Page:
“We should go,” Martin murmured to Elsie, heading for the door.

Elsie didn’t follow. Transfixed, she stood by the door, rooted to the spot, her eyes unableto leave the sight of her husband and daughter. The backpack slipped from her shoulder. If only they’d listened to her and stayed away.  If only they were reading a note right now,her nice, neat little note, they could know everything and they wouldn’t be insuch pain.

Stella suddenly stood, watching her mother’s hesitation withdisdain.  “Get out,” she growled, hereyes narrowed.  Martin took a step back,officially exiting the apartment, as her command had dictated.  When Elsie didn’t move, too, Stella strodeforward and gave her mother a forceful shove backwards.  “Get out!” she cried, tossing the backpackafter her.  Martin retrieved it, only tobe met with a decent punch to the left cheek that probably would have donedamage, had he been human.  He raised hiseyes to Stella’s, whose eyes were watering in pain, and she yelled again, “Getout!”  She took a step away from thethreshold, away from both the vampire and her mother.  “Don’t come near us again.  I never want to see you again.”  It was clear that she meant it more for hermother than the vampire who was luring her away.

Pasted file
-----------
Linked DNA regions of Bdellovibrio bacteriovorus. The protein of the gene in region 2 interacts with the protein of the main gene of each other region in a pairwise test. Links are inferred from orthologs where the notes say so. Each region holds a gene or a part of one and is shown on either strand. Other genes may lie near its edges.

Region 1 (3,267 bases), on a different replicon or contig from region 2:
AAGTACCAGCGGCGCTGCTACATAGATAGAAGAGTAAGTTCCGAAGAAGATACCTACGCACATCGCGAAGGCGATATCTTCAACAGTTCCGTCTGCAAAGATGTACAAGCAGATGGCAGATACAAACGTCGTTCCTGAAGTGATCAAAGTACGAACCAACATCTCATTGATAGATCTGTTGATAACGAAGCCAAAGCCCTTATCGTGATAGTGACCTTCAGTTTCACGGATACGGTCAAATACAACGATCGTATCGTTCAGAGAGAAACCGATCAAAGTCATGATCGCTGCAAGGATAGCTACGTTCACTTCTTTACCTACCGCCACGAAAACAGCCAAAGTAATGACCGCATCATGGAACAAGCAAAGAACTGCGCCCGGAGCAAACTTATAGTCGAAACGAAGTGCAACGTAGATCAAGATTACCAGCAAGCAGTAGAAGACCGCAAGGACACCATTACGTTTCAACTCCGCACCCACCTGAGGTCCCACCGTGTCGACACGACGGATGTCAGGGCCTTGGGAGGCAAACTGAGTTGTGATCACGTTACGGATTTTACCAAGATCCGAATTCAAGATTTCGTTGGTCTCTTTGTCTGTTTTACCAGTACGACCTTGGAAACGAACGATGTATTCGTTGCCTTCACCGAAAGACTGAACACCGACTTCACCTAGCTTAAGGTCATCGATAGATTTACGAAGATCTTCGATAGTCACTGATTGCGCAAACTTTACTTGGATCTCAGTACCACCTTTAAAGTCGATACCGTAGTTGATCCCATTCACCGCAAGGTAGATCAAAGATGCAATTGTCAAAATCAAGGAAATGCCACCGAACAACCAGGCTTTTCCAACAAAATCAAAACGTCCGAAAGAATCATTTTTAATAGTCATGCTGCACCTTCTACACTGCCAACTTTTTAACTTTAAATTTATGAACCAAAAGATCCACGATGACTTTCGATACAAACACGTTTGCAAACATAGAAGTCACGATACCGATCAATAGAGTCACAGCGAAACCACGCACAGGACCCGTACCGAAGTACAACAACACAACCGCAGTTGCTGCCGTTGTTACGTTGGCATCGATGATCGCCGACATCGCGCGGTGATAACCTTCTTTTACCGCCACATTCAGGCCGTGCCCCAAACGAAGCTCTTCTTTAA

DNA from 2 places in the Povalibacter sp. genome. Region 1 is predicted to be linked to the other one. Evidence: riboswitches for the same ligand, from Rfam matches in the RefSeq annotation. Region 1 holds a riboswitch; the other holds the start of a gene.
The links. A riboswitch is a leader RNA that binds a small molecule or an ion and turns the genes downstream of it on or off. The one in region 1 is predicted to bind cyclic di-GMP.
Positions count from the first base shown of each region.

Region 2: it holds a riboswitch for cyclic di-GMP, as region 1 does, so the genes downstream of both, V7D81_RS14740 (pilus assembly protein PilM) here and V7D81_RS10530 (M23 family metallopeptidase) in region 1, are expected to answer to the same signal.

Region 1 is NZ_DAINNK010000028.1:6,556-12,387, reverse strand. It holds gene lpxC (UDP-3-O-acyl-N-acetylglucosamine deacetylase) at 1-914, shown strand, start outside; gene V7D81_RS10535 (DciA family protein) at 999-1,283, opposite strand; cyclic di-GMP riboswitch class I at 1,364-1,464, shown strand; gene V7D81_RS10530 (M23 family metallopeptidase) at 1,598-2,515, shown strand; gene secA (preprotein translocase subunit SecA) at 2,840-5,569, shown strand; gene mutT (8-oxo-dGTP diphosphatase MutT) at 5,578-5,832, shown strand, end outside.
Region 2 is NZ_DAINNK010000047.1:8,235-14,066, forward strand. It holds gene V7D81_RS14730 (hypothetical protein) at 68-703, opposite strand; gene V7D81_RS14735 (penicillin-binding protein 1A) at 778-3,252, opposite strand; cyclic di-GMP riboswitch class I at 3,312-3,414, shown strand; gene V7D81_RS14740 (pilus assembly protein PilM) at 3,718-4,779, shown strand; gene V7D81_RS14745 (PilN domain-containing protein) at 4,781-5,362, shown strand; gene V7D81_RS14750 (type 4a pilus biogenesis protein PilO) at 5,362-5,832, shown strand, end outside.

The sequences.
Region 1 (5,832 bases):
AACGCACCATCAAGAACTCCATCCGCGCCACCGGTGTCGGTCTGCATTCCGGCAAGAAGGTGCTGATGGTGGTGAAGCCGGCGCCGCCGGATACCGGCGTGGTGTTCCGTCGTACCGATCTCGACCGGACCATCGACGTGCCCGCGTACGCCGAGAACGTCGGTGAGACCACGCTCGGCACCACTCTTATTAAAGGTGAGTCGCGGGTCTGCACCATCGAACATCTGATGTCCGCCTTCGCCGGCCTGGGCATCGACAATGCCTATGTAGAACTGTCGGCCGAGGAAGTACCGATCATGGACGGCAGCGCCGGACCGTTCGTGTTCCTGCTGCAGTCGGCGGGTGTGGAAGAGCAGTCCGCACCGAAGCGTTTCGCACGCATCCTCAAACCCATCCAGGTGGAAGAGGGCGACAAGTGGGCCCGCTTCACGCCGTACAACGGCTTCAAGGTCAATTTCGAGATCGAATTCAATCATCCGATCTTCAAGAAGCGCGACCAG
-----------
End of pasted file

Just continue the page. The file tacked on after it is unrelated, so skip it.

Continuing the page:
She slammed the door in their faces and Elsie simply stared at thebarrier, until Martin pulled her to her feet and settled the backpack on hershoulders and forced her down the stairs. There were footsteps coming down the stairs, to see what the commotionwas about, and it was possible to make out strangled sobs from within theapartment, following them all the way down to the front door.  Outside, the night was dark and cool andElsie didn’t know what she wanted anymore.